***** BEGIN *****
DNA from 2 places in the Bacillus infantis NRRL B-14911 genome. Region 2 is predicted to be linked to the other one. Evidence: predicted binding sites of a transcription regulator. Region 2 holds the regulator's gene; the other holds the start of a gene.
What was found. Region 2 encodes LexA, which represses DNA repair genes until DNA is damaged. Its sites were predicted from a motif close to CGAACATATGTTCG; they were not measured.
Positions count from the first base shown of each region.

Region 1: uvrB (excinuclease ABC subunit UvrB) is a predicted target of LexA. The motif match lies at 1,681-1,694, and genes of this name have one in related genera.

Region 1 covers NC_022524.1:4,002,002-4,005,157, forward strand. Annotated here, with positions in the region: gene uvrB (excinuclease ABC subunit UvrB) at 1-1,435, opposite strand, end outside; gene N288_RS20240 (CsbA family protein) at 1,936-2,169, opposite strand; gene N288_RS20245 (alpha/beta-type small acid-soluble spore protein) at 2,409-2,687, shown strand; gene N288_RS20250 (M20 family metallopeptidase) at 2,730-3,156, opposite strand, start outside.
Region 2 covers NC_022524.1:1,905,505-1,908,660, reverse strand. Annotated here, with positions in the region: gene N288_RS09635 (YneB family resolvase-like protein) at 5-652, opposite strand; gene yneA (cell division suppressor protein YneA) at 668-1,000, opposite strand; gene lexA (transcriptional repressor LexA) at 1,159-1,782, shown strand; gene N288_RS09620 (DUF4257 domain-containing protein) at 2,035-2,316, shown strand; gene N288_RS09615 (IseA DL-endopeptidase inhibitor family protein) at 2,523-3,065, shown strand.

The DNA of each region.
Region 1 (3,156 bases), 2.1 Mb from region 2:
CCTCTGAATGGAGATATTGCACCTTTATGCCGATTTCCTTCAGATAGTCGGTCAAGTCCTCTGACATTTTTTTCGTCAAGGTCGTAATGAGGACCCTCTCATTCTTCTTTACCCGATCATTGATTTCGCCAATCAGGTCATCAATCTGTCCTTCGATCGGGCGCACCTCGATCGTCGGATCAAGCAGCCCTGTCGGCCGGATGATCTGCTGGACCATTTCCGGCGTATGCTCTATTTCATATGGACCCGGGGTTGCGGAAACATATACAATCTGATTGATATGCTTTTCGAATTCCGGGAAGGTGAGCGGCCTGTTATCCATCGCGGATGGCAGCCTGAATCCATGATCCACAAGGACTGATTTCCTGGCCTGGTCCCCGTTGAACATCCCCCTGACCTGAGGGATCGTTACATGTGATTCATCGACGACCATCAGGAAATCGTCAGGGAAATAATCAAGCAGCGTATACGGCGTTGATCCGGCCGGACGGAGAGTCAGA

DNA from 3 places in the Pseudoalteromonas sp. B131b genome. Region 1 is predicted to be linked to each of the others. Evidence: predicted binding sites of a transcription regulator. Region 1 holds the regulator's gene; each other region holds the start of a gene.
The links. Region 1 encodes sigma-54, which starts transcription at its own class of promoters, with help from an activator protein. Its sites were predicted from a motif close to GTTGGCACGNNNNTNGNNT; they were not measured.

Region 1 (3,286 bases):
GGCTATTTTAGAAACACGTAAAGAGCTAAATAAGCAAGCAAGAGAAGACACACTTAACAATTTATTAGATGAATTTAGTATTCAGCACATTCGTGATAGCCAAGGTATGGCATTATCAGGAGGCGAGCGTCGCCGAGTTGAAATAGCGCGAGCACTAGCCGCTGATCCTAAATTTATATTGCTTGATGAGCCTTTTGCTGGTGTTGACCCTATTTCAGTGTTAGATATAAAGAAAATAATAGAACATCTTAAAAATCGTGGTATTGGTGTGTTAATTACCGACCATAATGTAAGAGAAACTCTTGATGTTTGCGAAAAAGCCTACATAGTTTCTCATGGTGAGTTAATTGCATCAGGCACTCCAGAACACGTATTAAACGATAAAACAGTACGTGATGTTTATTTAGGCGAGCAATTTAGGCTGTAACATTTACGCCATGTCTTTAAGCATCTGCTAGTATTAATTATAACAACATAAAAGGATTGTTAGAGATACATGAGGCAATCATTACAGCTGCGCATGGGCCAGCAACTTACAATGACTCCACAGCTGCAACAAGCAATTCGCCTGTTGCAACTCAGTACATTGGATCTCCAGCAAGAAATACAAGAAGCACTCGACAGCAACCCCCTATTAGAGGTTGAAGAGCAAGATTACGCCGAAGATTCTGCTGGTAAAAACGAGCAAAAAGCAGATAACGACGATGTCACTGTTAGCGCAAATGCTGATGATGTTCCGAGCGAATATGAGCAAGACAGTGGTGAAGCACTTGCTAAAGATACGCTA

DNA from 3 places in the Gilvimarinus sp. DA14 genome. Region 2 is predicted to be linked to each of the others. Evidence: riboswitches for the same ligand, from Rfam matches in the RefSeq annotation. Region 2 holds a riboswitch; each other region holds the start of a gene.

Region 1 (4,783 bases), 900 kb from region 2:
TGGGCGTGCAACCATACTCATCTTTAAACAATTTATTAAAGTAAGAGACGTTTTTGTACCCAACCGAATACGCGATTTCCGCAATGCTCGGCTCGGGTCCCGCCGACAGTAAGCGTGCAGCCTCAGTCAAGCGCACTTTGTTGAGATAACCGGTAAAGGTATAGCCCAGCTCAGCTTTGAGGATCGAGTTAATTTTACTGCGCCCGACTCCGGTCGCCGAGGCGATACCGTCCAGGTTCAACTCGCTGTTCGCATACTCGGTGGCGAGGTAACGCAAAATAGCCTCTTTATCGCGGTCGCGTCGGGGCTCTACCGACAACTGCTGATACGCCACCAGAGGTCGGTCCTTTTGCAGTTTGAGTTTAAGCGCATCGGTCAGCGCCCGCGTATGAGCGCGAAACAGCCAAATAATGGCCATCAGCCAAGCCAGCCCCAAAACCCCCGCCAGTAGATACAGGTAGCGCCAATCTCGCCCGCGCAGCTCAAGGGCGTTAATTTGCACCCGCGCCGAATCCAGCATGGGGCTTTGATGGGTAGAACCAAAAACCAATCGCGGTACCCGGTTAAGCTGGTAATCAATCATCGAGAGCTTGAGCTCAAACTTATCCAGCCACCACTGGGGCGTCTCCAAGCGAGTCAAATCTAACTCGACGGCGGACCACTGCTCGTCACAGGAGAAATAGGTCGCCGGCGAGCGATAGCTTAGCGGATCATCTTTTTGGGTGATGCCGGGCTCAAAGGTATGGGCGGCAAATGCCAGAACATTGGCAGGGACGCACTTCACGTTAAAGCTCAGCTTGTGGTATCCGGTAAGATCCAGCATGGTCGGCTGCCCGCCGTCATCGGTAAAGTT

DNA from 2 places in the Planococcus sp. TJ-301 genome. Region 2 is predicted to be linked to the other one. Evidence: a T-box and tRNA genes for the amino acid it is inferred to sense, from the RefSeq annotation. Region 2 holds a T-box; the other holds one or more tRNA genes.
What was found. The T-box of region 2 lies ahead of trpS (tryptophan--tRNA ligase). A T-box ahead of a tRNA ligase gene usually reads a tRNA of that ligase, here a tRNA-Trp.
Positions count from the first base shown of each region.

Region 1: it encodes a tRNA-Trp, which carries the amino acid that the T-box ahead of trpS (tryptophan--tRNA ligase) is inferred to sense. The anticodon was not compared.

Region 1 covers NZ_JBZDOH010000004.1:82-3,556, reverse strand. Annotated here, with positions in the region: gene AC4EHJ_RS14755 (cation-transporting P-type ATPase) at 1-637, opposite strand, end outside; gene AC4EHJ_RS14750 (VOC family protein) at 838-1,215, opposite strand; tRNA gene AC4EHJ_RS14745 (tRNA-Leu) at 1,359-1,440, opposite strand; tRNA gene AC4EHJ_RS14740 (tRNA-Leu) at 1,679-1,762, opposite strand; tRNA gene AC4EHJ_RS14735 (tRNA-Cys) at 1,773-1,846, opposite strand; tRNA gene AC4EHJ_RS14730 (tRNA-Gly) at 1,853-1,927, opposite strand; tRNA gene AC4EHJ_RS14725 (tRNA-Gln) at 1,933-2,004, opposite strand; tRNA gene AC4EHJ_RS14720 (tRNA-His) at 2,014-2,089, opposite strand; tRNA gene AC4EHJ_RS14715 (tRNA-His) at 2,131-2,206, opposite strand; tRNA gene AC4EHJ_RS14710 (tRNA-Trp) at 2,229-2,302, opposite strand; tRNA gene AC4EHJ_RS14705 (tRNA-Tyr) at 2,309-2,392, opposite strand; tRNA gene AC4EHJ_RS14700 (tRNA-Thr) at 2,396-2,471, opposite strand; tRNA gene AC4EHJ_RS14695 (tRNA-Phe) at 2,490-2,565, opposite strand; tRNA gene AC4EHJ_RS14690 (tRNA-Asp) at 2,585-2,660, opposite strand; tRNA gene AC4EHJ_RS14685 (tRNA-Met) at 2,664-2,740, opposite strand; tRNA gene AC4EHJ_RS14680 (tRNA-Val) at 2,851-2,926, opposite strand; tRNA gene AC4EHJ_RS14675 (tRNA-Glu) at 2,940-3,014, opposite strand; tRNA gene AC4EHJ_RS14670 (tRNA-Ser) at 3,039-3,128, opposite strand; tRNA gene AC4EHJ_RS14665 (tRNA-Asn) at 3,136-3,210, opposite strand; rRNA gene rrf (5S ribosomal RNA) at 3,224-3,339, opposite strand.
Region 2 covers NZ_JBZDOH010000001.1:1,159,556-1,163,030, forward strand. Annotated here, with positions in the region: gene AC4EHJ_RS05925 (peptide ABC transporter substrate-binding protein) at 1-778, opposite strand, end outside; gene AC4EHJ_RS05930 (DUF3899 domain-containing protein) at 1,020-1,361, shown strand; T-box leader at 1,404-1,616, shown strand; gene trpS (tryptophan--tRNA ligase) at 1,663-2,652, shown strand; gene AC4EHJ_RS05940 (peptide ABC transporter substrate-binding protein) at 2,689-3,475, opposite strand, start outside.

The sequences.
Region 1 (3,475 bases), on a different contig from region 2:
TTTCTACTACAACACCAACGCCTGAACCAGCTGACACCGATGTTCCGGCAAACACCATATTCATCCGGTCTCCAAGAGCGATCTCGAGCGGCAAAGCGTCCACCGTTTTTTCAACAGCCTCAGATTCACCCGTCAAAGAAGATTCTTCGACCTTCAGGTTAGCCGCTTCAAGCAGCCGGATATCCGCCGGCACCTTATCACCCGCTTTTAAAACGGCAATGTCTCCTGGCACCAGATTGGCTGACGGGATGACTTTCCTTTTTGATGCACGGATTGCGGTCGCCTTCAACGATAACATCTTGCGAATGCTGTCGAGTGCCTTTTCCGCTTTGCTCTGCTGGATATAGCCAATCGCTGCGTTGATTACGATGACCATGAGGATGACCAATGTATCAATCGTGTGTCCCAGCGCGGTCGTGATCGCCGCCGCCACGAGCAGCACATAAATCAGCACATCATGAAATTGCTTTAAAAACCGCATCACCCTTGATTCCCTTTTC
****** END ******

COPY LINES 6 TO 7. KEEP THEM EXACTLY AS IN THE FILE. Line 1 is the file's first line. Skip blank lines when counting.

Region 2 covers NC_022524.1:1,905,505-1,908,660, reverse strand. Annotated here, with positions in the region: gene N288_RS09635 (YneB family resolvase-like protein) at 5-652, opposite strand; gene yneA (cell division suppressor protein YneA) at 668-1,000, opposite strand; gene lexA (transcriptional repressor LexA) at 1,159-1,782, shown strand; gene N288_RS09620 (DUF4257 domain-containing protein) at 2,035-2,316, shown strand; gene N288_RS09615 (IseA DL-endopeptidase inhibitor family protein) at 2,523-3,065, shown strand.

The DNA of each region.